It has been a most interesting week, to say the very least. A detailed proposal for a tour guide and history of the National Old Trails Highway went down in flames when the acquisition committee deemed the topic was “to narrow in scope.”
On Wednesday, I received notice that there were unexpected shipping delays and as a result, The Illustrated Route 66 Historical Atlas scheduled to ship on September 30, may be delayed by seven days. This presents a slight problem. It also moves the stress meter a bit closer to the “red” as we are scheduled to kick off the promotional tour on the 14th.
So, we may be moving to plan “B” which is a rewriting of the Route 66 leg of the promotional appearance schedule, with the exception of Cuba Fest and the open house at Route 66 State Park scheduled for Sunday, October 19. This would also entail shipping the books directly to Connie at the wagon Wheel Motel, and me traveling with one copy of the book for show and tell.
Courtesy of the Oklahoma Route 66 Museum.
Meanwhile, the first organizational meeting for the Route 66 conference and event that will take place in Edwardsville, Illinois in October 2015 is now history. Cheryl Eichar Jett has officially assumed the position of head pinata.
On a more serious note, I was quite honored to be asked to serve on the conference and event planning committee. For more details here is a link to Cheryl’s blog, the clearing house for information until a website and Facebook page are developed.
The 2014 Route 66 International Festival in Kingman seems to have accomplished two of the primary goals, which was the fostering of a sense of community and community purpose in Kingman as well as along the entire Route 66 corridor. The developing conference in Edwardsville, and Scott Piotrowski’s initiatives for Los Angeles to serve as the host city in 2016 is one manifestation.
Another is development of a coalition in Kingman to create an annual Route 66 festival. The idea is to have the event take place in September or October. With the annual Route 66 Fun Run at the start of the tourism season, and this event at the end, and Chillin’ on Beale as a monthly event that takes place between April and October, Kingman could be a very busy, very exciting place as well as a destination for Route 66 enthusiasts.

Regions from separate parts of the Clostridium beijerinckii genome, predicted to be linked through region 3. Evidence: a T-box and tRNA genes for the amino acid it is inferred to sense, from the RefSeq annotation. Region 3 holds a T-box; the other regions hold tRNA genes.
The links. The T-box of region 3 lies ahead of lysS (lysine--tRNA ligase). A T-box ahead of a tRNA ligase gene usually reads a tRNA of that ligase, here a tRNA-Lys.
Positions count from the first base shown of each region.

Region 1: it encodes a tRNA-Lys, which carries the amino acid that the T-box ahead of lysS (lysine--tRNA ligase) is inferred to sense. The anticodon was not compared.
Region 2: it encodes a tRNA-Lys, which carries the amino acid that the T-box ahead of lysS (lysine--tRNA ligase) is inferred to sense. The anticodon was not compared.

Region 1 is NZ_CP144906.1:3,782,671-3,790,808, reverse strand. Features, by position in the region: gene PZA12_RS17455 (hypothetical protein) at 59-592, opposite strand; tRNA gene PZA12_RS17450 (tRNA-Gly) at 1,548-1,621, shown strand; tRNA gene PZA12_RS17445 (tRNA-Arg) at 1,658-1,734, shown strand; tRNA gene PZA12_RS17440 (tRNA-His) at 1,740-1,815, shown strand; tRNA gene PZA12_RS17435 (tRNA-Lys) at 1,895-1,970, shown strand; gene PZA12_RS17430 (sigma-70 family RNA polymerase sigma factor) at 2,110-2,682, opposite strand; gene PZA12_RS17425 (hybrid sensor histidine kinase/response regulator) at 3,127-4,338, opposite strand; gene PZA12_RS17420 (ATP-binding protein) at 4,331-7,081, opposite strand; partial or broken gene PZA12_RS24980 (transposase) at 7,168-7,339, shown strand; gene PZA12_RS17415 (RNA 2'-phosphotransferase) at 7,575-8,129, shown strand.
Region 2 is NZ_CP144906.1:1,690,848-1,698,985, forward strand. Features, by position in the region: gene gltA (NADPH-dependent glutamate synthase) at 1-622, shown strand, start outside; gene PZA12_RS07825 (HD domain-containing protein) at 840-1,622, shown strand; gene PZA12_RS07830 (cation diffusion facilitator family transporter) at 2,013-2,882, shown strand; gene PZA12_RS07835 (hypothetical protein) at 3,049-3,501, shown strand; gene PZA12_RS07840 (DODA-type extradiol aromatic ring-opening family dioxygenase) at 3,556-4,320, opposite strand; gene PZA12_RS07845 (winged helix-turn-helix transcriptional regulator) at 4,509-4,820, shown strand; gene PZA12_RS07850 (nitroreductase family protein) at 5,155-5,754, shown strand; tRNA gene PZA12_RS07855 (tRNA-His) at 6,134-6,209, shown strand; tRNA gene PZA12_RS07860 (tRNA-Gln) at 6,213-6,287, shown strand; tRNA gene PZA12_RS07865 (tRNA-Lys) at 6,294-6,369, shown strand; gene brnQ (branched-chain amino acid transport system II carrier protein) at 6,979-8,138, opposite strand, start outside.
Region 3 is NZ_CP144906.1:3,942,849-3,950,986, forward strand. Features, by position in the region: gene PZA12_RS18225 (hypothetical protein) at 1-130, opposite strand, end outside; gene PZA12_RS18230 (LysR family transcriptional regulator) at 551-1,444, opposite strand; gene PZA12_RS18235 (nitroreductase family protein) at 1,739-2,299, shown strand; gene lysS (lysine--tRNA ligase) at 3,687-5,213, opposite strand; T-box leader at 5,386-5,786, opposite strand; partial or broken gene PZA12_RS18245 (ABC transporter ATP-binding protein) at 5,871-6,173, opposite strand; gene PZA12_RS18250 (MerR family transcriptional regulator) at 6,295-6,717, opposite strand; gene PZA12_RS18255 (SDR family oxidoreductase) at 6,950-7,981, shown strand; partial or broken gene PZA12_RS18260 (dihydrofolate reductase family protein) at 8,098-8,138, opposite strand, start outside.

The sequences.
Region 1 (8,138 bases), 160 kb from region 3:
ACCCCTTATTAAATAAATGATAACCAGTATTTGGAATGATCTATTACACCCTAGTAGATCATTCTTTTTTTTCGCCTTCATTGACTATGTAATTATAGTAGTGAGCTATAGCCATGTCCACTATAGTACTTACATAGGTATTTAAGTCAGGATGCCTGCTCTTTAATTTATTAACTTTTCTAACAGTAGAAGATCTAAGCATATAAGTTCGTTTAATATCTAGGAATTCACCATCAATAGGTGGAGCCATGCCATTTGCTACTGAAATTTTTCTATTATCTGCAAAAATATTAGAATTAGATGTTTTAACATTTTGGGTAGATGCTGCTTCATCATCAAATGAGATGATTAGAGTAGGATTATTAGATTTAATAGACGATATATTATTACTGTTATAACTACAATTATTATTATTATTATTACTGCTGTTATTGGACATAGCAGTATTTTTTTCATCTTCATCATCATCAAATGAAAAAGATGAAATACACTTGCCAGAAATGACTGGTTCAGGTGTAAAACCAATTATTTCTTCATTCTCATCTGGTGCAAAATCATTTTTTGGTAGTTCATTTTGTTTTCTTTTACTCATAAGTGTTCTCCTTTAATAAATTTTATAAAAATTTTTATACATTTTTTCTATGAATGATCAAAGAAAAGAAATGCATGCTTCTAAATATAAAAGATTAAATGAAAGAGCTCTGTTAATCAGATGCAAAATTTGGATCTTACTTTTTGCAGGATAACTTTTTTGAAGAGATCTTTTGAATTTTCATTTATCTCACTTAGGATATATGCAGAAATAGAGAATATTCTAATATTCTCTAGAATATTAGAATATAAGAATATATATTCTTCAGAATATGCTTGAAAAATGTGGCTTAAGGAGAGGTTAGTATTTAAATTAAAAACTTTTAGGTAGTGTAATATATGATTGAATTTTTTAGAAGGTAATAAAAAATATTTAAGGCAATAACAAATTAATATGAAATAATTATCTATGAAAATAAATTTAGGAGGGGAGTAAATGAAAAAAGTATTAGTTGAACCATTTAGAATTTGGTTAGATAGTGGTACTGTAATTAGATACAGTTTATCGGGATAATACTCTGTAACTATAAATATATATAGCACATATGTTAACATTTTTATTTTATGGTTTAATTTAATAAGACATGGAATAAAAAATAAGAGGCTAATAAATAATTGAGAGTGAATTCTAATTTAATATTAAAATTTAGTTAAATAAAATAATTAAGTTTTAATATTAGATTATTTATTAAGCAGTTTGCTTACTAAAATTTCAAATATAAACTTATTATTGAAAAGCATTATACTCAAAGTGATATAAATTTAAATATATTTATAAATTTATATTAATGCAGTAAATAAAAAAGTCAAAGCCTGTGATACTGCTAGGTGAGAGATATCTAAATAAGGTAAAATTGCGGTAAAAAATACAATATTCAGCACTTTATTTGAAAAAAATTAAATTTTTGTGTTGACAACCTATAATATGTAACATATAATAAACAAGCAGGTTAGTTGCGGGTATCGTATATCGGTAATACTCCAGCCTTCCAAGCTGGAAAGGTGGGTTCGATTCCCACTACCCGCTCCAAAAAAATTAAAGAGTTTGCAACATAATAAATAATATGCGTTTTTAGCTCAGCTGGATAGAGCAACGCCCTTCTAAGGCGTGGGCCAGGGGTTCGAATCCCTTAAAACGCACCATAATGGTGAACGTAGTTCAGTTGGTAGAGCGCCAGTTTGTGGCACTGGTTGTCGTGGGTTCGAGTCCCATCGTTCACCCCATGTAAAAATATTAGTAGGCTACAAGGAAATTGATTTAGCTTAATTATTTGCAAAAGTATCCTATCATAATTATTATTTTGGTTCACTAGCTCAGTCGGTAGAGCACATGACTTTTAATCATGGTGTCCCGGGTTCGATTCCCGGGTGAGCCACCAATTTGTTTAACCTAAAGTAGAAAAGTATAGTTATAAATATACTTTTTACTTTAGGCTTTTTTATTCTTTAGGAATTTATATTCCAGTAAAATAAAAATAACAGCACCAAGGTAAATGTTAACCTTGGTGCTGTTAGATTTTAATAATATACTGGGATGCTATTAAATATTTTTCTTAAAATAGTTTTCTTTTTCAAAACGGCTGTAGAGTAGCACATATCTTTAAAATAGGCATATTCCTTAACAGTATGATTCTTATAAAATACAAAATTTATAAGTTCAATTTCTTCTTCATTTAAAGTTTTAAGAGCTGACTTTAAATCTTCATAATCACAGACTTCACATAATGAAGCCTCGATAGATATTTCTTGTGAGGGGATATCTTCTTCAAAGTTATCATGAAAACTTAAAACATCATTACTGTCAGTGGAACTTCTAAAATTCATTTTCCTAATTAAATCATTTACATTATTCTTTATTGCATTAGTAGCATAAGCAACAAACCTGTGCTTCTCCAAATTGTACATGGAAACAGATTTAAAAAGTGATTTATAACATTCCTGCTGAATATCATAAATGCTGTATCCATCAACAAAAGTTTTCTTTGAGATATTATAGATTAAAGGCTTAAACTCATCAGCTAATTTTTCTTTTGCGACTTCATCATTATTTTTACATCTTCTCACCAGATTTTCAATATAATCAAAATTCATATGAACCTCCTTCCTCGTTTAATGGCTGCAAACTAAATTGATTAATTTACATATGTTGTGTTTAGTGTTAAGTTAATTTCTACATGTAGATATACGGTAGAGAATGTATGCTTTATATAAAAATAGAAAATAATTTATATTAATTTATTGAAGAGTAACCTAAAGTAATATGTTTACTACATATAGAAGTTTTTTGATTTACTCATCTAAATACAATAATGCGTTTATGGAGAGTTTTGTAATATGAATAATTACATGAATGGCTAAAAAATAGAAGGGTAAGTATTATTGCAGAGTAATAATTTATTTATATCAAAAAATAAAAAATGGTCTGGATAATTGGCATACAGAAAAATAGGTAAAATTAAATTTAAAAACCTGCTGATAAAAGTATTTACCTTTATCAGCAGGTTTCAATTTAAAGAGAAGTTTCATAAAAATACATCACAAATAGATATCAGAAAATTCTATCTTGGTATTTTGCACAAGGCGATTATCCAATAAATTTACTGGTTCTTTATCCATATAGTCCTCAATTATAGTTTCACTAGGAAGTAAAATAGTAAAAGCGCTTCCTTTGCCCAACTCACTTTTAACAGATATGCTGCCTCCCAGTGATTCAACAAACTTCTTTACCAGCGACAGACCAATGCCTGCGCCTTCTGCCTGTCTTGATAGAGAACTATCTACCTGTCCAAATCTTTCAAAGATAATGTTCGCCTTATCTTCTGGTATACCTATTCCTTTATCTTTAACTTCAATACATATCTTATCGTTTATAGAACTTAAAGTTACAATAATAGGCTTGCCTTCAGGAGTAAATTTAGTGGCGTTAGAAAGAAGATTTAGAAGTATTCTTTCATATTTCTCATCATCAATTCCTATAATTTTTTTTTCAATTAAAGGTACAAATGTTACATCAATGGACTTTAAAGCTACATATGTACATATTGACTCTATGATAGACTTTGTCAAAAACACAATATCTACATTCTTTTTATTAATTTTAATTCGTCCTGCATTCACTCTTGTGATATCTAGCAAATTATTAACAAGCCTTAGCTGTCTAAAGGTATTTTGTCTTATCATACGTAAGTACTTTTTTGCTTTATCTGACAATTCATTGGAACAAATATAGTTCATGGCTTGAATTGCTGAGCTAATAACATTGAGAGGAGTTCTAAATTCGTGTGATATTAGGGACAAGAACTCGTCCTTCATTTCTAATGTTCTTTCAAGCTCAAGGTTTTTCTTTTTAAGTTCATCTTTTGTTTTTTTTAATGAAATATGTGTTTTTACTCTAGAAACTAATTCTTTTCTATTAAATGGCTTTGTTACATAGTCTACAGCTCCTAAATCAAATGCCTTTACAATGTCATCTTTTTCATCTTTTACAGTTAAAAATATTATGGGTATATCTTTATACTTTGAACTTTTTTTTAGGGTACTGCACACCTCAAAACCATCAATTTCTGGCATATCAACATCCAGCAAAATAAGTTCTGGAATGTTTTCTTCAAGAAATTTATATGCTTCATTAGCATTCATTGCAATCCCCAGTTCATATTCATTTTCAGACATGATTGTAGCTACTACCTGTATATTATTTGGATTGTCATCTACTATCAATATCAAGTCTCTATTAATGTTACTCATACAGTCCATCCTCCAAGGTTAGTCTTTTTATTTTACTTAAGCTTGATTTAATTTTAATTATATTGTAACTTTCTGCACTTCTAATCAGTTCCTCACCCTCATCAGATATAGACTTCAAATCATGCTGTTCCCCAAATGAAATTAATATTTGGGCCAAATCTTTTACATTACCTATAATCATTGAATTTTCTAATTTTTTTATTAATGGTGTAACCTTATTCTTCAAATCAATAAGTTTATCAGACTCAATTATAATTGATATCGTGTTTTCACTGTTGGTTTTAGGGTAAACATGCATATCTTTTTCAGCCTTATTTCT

As these activities would be a tremendous catalyst for revitalization of the historic district, and as we have a unified sense of community as never before, I am quite excited by these developments.
On numerous occasions friends have strongly hinted that I suffer from a highly developed case of Don Quixote syndrome. A compulsion to joust at windmills is a primary symptom.
With that said, as we are talking about developments on Route 66, I would be remiss if the Route 66 The Road Ahead Steering Committee, a contentious point in the Route 66 community wasn’t discussed.
As I have yet to receive additional detail from World Monuments Fund, there is little to add in regard to views on whether this will be beneficial or detrimental to the Route 66 community. However, the discussions and correspondence I have had with Route 66 associations in regard to the committee has been most enlightening.
With that said, to everyone who took time to talk with me, or drop a note, thank you for the input. Your honesty without sugar coating was most appreciated (“The steering committee steered into the ditch when it didn’t include representation from Texas or Kansas”).
I sincerely hope that it will be possible to address your concerns, as well as share your ideas and suggestions with this steering committee. I am also hoping that each state and European association will participate inn the conference in Edwardsville.
These discussions, the Crossroads of the Past and Future Festival in Kinmgan, the developing conference in Edwardsville and similar initiatives, and occasionally heated discussions about the needs of the Route 66 community and how best to meet them served as a sort of kick in the pants to move forward on a project that has been gathering dust. The short version of a long story is that rather than reinvent the wheel, I thought it might be a good idea to evaluate how the original U.S. Highway 66 Association served the Route 66 community for more than a half century, how they were structured, how they dealt with opposition within the community, and what the annual conventions focused on, and then share that information to further advance development of a sense of community and community purpose. Correspondence with Jim Ross led to discussions with Pat Smith at the Oklahoma Route 66 Museum in Clinton. In turn there is now ongoing correspondence with Casey Garrett, an archivist at the museum. Casey’s mining of the past has provided a bonus of sorts in the form of delightful photographs. The photo below shows the Route 66 caravan sponsored by the U.S. Highway 66 Association at the Chain of Rocks Bridge. In addition to sharing information about exciting developments, I will be mingling a bit of fascinating history and trivia, as well as information about the international nature of Route 66, and the contributions of the U.S. Highway 66 Association in my Route 66 Crossroads of the Past and Future presentation at the open house at Route 66 State Park on October 19. There are still a few slots open on the October tour if this presentation would be of interest to your organization. For details, or to schedule an appearance, and to discuss costs, please send an email with contact information. To wrap things up this morning, I have two questions. One, what are your thoughts about inclusion of an awards dinner on the slate of scheduled activities with the annual conference? Two, what topics of interest would you like to see addressed in workshops developed around the conference?